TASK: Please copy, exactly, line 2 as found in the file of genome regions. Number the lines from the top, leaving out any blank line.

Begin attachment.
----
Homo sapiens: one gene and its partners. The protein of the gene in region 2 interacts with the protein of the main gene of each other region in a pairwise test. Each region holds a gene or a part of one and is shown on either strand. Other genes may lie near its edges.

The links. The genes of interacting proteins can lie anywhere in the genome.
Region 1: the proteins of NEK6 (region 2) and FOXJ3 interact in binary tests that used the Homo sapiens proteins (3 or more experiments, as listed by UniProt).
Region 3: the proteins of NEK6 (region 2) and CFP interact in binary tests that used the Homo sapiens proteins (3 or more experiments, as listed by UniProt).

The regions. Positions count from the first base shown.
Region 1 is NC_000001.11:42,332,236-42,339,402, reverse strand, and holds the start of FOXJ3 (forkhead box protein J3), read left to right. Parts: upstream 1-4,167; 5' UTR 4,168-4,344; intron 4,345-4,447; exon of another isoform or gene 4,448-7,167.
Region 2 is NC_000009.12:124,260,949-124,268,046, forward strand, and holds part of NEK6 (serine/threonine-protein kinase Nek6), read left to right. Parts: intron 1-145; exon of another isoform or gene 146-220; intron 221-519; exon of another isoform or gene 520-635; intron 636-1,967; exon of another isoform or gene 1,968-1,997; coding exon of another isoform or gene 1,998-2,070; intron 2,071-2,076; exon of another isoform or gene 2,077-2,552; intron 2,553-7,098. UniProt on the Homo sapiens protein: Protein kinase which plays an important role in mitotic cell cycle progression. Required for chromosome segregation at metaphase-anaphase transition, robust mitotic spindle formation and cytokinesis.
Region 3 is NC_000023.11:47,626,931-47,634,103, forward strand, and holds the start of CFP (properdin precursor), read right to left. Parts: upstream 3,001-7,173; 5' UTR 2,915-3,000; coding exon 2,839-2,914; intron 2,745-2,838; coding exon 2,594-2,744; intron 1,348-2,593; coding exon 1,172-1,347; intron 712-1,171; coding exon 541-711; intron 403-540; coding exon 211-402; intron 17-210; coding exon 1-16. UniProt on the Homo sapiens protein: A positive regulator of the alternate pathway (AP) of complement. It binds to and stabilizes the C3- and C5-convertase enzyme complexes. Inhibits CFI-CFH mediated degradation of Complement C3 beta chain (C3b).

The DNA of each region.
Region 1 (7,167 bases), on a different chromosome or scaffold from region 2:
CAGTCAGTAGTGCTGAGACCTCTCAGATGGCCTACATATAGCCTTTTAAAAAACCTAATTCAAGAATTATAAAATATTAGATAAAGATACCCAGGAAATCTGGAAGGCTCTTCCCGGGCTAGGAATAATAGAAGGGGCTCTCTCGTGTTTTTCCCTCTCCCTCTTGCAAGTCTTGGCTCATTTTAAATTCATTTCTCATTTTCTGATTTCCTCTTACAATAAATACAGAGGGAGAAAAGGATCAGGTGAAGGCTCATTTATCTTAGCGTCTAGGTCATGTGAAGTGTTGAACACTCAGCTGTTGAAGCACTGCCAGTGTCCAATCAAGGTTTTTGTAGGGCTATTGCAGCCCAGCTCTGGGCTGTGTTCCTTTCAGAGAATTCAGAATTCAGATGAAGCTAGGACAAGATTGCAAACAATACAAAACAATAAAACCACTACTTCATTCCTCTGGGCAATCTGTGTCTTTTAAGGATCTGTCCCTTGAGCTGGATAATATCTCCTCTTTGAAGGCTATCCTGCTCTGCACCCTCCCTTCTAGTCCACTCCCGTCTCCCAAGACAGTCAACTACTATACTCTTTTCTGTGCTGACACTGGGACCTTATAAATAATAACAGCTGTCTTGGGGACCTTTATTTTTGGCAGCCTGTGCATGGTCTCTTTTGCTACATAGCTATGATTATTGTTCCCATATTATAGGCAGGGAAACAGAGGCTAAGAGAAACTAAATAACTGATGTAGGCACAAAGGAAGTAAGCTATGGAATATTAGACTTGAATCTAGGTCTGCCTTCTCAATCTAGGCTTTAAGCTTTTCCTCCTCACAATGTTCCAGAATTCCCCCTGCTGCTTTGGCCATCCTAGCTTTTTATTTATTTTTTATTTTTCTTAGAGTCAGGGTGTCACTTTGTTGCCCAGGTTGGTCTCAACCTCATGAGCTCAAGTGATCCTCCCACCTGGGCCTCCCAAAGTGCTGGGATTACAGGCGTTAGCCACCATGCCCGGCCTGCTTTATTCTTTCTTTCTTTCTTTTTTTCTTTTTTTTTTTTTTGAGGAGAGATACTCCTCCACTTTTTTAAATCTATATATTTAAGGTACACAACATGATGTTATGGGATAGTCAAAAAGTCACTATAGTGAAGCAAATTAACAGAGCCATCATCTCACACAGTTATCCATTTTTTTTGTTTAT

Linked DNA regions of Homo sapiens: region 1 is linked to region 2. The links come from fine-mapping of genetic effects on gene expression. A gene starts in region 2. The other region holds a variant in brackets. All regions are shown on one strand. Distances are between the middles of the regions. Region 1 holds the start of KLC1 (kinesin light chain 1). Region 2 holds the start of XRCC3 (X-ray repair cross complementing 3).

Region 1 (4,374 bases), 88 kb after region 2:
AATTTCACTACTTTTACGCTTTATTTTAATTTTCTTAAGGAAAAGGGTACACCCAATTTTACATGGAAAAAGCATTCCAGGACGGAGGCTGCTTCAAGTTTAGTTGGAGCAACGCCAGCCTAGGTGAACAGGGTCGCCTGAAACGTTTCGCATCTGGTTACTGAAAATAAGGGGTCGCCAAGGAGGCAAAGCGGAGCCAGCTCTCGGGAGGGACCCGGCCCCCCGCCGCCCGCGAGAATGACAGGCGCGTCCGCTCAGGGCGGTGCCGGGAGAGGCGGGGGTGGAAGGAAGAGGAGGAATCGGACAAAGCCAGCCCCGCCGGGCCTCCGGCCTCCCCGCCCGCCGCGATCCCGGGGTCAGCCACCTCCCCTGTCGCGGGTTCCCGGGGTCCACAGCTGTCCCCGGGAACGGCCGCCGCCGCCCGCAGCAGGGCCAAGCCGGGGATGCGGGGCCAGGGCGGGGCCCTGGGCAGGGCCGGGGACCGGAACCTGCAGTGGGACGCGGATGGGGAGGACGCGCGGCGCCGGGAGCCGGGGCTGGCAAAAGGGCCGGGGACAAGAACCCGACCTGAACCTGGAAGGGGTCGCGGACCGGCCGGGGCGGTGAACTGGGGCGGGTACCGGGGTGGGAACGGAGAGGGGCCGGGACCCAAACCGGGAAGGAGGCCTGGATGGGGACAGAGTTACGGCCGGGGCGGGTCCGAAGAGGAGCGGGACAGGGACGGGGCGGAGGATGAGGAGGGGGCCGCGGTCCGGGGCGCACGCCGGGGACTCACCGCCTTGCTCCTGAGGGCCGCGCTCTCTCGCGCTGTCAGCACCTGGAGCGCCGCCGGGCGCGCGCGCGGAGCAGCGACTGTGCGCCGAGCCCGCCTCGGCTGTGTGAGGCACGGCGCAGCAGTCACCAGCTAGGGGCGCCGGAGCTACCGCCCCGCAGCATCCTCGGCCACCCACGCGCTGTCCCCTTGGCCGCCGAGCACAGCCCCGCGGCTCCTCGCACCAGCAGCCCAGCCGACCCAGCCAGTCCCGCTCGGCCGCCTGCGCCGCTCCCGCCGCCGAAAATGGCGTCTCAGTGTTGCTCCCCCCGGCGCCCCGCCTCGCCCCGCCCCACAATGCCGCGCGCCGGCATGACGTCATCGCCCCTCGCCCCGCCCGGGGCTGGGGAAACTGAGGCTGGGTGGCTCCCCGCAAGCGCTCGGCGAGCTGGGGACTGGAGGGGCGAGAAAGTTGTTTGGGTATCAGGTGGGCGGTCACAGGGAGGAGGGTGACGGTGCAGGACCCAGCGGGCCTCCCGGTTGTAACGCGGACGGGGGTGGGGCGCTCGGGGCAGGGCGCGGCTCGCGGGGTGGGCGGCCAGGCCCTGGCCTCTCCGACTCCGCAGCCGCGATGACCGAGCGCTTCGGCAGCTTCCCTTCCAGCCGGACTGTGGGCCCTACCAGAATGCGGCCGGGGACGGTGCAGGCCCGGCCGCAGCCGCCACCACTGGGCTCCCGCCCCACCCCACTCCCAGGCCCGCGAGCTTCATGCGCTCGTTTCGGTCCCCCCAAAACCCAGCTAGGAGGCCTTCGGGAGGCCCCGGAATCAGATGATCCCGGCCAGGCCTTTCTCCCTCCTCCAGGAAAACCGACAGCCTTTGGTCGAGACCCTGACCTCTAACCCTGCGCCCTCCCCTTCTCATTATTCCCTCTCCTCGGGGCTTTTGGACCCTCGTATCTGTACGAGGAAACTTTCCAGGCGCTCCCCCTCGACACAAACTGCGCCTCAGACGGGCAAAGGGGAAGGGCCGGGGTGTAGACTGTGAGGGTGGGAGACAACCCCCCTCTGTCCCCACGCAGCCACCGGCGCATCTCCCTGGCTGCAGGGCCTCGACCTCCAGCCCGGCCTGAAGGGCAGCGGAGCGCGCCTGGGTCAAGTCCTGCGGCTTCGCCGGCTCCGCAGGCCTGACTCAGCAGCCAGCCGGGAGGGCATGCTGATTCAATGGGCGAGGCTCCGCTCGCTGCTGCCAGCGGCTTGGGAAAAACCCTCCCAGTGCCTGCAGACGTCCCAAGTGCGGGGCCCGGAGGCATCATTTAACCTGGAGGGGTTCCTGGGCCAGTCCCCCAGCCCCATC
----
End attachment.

The links. The genes of interacting proteins can lie anywhere in the genome.